In paper I-II, tissue samples from the normal human GI tract and pancreas and tumour tissue from small intestinal neuroendocrine tumours were analysed for expression of melatonin and melatonin receptors using immunohistochemistry. For tumour patients, melatonin was also analysed in plasma and set in relation to symptoms and outcome. In paper III-IV, a cohort of young adults (18-25 years) seeking psychiatric care was examined for GI symptoms, melatonin levels in saliva, depressive symptoms and anxiety traits. Psychiatric assessments were performed using structured or semi structured interviews. Depressive symptoms were measured using the self-rating version of the Montgomery-Åsberg Depression Rating Scale; GI symptoms were measured using the Gastrointestinal Symptoms Rating Scale for Irritable Bowel Syndrome; and personality traits were evaluated using the Swedish Universities Scales of Personality.

    Melatonin and melatonin receptors were widely expressed in the normal human gut and pancreas (paper I) but even in small intestinal neuroendocrine tumours known to produce serotonin (paper II). The intensity of the melatonin immunoreactivity in tumour tissue was found to correlate with lower proliferation index. After treatment, plasma levels of melatonin were reduced in tumour patients. Young adult patients seeking psychiatric care reported more GI symptoms than healthy controls, regardless of the currently active psychotropic medication. The level of GI symptoms was associated with severity of depressive symptoms and trait anxiety (paper III). Higher postprandial levels of melatonin were associated with the GI symptoms of bloating and pain (paper IV).

    In summary, these findings demonstrate the widespread presence of melatonin in the human gut and confirm a link between melatonin, psychiatric health and GI symptoms.

  • Antibiotic resistance gone wild : A One Health perspective on carriage, selection and transmission of Extended-Spectrum Cephalosporinase- and Carbapenemase-producing Enterobacteriaceae Author: Clara Atterby Link: Publication date: 2019-12-18 13:34

    Antibiotics have saved millions of lives since they came into clinical use during the Second World War in the 1940s. Today, our effective use of antibiotics is under great threat due to emerging antibiotic resistance in bacteria. This thesis addresses the problems of antibiotic resistance from a ”One Health” perspective. The focus is on antibiotic resistant Escherichia coli (E. coli) and Klebsiella pneumoniae (K. pneumoniae) in the environment and wildlife, and also considering the situation in healthy humans and livestock.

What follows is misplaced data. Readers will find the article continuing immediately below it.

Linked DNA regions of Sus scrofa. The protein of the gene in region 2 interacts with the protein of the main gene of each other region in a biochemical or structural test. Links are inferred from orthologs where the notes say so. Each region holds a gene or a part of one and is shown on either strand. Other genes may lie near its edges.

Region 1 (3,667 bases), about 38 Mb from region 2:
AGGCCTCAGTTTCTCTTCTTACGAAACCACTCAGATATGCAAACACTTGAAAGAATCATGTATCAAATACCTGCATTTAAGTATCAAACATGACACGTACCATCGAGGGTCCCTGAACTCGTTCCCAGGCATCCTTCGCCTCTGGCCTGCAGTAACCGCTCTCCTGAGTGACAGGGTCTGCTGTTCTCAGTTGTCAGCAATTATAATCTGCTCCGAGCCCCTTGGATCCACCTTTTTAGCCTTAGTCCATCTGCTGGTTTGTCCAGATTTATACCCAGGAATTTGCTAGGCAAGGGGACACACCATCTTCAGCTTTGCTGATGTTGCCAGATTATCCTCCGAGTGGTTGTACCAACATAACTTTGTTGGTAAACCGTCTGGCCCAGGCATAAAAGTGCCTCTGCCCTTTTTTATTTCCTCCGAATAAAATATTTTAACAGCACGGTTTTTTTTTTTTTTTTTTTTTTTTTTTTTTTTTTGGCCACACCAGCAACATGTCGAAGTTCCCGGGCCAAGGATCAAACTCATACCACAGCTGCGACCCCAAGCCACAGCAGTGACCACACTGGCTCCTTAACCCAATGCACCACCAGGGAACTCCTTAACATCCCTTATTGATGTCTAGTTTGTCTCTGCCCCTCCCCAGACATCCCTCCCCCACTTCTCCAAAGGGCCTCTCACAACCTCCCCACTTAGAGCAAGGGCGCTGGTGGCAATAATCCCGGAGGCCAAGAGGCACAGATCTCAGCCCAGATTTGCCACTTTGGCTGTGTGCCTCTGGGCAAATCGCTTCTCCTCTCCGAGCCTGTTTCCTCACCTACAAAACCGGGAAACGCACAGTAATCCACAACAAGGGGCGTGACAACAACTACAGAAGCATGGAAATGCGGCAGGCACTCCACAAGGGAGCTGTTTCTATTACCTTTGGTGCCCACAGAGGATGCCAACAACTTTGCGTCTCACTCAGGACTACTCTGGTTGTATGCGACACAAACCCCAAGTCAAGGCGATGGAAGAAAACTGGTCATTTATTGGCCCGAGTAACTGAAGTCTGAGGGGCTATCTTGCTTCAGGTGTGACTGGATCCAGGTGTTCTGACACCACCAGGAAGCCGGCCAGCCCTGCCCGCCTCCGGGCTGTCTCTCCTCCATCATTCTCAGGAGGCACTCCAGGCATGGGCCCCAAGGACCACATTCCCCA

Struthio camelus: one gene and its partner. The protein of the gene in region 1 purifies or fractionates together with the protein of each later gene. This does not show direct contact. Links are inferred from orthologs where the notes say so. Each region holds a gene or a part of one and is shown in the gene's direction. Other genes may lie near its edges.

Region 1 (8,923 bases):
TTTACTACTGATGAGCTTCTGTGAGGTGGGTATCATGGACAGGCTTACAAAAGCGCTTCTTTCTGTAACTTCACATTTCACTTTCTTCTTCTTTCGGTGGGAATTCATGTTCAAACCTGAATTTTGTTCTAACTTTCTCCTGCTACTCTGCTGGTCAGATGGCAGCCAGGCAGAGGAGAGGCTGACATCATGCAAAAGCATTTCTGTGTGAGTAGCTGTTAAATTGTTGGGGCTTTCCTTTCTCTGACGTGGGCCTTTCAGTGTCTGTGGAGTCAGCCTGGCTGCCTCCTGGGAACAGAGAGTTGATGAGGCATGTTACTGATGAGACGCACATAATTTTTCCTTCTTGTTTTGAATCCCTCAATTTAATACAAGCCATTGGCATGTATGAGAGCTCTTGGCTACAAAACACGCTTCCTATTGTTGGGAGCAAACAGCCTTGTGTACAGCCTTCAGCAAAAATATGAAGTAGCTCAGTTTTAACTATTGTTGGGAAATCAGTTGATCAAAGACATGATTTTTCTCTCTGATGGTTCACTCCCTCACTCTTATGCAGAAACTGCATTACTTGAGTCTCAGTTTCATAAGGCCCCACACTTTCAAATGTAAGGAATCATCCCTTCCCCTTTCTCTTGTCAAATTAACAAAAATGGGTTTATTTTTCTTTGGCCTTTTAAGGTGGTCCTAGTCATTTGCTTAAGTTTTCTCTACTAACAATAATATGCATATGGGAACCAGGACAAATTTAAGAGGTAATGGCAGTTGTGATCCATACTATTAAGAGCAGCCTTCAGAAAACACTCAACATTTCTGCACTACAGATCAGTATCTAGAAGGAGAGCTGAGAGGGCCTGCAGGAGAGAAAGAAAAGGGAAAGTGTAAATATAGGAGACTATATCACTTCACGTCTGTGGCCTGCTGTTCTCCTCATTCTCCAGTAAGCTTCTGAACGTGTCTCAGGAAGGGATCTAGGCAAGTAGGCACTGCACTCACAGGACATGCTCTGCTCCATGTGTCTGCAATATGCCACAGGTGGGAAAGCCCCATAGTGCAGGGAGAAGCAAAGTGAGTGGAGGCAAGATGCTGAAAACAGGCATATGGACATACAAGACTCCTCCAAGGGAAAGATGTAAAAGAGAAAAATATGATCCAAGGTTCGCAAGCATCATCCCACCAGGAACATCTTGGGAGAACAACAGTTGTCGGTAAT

In Paper I-III, high occurrence of Extended-Spectrum Beta-Lactamase (ESBL) -producing E. coli and/or K. pneumoniae was detected in fecal samples from wild birds, and the bacteria had genetic similarities to bacteria that cause disease in humans. Proximity to humans was associated with higher occurrence of cephalosporinase (ESBL and pAmpC)-producing E. coli in wild gulls. In Paper IV, ciprofloxacin resistant E. coli was enriched in the gut of mallards exposed to low concentrations of ciprofloxacin, and plasmid conjugation between E. coli bacteria readily took place. In Paper V, carbapenem resistant and blaOXA-48 harbouring- E. coli/K. pneumoniae was rare, but present in healthy humans in rural Cambodia, while cephalosporinase-producing E. coli/K. pneumoniae was common in both humans and livestock. The same ESBL/pAmpC genes were detected in humans and livestock, and exposure to animal manure and slaughter products were risk factors for fecal carriage in humans.

    In conclusion, wild birds can function as potential resistance reservoirs and sentinels for antibiotic resistant E. coli. Environmental pollution from humans is the primary source for antibiotic resistant Enterobacteriaceae found in wildlife, but selection for antibiotic resistant bacteria may also occur in wild birds. The results indicate that transmission of cephalosporinase-producing E. coli/K. pneumoniae occur between wildlife, humans and livestock, but more in-depth molecular work is needed to determine the mechanisms of dissemination. The high community carriage of multidrug-resistant bacteria in rural Cambodia is worrying and highlights Southeast Asia as a hotspot for antibiotic resistance. Antibiotic resistance surveillance is biased towards high-income countries and research should be focused more on low- and middle-income countries, and also include the important “One Health” perspective.